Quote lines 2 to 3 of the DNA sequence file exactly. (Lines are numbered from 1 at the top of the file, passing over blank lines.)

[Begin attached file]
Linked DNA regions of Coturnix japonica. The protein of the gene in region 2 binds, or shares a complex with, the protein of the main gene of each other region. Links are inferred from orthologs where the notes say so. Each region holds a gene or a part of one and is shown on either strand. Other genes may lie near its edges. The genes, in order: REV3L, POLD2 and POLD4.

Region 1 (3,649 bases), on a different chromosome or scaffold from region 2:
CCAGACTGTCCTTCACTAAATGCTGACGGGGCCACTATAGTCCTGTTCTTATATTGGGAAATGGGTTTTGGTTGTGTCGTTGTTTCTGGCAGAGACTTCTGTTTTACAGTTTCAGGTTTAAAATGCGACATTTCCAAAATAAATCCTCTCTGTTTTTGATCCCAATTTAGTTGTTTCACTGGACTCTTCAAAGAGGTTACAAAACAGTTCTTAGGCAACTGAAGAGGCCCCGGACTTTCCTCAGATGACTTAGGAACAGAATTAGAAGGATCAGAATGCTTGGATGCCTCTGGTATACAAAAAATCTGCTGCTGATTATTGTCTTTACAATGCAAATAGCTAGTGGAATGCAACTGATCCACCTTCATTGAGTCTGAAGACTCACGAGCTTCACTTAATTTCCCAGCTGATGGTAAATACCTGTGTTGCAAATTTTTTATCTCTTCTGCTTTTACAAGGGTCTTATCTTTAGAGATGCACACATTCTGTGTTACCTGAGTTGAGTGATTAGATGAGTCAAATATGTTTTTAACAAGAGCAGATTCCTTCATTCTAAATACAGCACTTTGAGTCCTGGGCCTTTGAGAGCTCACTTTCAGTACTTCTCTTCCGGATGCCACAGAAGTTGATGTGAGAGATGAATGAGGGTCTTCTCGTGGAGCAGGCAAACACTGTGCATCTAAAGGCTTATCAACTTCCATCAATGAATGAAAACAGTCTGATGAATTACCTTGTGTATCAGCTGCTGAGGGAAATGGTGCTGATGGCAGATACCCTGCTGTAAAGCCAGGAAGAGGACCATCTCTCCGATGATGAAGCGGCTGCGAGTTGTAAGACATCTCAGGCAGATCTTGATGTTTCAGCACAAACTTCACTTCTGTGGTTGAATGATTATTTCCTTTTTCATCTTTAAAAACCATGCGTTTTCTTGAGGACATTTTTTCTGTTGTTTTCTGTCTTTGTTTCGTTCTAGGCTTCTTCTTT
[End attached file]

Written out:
Region 1 (3,649 bases), on a different chromosome or scaffold from region 2:
CCAGACTGTCCTTCACTAAATGCTGACGGGGCCACTATAGTCCTGTTCTTATATTGGGAAATGGGTTTTGGTTGTGTCGTTGTTTCTGGCAGAGACTTCTGTTTTACAGTTTCAGGTTTAAAATGCGACATTTCCAAAATAAATCCTCTCTGTTTTTGATCCCAATTTAGTTGTTTCACTGGACTCTTCAAAGAGGTTACAAAACAGTTCTTAGGCAACTGAAGAGGCCCCGGACTTTCCTCAGATGACTTAGGAACAGAATTAGAAGGATCAGAATGCTTGGATGCCTCTGGTATACAAAAAATCTGCTGCTGATTATTGTCTTTACAATGCAAATAGCTAGTGGAATGCAACTGATCCACCTTCATTGAGTCTGAAGACTCACGAGCTTCACTTAATTTCCCAGCTGATGGTAAATACCTGTGTTGCAAATTTTTTATCTCTTCTGCTTTTACAAGGGTCTTATCTTTAGAGATGCACACATTCTGTGTTACCTGAGTTGAGTGATTAGATGAGTCAAATATGTTTTTAACAAGAGCAGATTCCTTCATTCTAAATACAGCACTTTGAGTCCTGGGCCTTTGAGAGCTCACTTTCAGTACTTCTCTTCCGGATGCCACAGAAGTTGATGTGAGAGATGAATGAGGGTCTTCTCGTGGAGCAGGCAAACACTGTGCATCTAAAGGCTTATCAACTTCCATCAATGAATGAAAACAGTCTGATGAATTACCTTGTGTATCAGCTGCTGAGGGAAATGGTGCTGATGGCAGATACCCTGCTGTAAAGCCAGGAAGAGGACCATCTCTCCGATGATGAAGCGGCTGCGAGTTGTAAGACATCTCAGGCAGATCTTGATGTTTCAGCACAAACTTCACTTCTGTGGTTGAATGATTATTTCCTTTTTCATCTTTAAAAACCATGCGTTTTCTTGAGGACATTTTTTCTGTTGTTTTCTGTCTTTGTTTCGTTCTAGGCTTCTTCTTT